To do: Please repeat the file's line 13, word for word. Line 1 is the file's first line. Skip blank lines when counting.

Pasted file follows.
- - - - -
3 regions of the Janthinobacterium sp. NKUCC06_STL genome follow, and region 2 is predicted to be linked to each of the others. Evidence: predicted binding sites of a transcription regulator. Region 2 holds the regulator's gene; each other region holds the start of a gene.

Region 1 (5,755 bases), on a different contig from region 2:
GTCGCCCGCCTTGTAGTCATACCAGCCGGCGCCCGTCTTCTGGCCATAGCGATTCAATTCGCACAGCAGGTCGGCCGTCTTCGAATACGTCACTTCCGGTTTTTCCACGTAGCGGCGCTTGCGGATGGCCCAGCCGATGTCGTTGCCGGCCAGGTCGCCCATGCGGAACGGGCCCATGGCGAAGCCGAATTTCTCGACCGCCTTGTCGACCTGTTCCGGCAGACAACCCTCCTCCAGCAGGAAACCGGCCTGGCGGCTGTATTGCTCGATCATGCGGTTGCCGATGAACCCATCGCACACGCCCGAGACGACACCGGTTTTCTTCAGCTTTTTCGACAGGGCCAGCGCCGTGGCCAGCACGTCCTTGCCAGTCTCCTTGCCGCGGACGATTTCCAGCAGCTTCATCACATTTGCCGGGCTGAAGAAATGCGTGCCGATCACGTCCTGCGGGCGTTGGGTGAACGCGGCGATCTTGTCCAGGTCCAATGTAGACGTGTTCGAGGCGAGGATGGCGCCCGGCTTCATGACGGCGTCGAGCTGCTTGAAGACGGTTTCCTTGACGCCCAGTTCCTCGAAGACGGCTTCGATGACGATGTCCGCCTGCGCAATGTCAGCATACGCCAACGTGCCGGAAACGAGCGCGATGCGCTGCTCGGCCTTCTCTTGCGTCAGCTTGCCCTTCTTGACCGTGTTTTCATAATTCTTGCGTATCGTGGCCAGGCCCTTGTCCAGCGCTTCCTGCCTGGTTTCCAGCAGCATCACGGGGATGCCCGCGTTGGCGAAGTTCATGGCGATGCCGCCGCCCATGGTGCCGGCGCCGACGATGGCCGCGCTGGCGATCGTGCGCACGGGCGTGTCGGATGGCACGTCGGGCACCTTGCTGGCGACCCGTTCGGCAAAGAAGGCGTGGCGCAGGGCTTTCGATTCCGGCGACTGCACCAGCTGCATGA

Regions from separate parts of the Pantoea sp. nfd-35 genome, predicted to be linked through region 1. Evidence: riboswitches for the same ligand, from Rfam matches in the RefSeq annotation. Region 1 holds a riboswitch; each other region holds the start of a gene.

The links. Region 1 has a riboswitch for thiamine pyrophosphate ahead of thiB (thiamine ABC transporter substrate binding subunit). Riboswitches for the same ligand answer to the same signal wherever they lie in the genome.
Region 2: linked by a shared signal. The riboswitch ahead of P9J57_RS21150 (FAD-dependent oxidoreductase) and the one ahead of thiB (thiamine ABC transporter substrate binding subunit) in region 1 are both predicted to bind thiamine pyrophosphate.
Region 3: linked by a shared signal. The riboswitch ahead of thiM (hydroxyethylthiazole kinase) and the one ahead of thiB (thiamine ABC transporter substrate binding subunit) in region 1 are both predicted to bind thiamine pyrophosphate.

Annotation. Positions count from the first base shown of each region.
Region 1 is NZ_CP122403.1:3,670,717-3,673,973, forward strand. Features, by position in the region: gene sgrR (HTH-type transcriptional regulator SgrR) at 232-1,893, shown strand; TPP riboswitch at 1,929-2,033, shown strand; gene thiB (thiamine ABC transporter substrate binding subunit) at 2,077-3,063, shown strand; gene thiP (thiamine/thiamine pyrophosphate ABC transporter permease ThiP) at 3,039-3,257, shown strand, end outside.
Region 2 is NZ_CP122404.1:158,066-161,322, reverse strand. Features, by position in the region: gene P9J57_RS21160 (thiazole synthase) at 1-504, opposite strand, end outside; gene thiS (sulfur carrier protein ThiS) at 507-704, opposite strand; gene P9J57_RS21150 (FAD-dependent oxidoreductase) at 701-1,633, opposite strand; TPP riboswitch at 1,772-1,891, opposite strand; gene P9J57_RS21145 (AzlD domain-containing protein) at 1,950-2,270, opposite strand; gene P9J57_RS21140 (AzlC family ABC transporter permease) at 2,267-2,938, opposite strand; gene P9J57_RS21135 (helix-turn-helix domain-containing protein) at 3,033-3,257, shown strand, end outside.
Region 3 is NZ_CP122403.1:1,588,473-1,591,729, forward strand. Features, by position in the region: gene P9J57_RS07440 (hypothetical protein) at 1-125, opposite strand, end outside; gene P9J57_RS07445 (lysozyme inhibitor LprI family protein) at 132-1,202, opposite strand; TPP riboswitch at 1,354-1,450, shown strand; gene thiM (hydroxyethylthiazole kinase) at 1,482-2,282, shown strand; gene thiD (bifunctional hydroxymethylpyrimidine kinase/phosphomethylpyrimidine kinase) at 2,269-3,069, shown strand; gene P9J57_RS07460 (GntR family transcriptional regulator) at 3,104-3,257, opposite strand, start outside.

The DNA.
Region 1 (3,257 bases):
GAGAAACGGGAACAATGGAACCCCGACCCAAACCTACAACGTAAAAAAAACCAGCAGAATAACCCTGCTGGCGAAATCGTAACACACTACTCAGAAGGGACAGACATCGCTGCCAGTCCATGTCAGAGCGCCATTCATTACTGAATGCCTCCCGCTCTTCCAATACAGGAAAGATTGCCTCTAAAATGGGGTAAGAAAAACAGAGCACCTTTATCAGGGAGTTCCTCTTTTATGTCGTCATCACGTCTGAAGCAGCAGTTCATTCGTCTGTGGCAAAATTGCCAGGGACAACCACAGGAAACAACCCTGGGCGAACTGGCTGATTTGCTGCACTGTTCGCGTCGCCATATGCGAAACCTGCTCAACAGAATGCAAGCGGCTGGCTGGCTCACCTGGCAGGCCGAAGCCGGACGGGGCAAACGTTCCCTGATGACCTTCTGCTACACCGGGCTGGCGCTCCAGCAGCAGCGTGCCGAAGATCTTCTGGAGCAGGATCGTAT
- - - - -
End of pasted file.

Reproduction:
Region 1 (3,257 bases):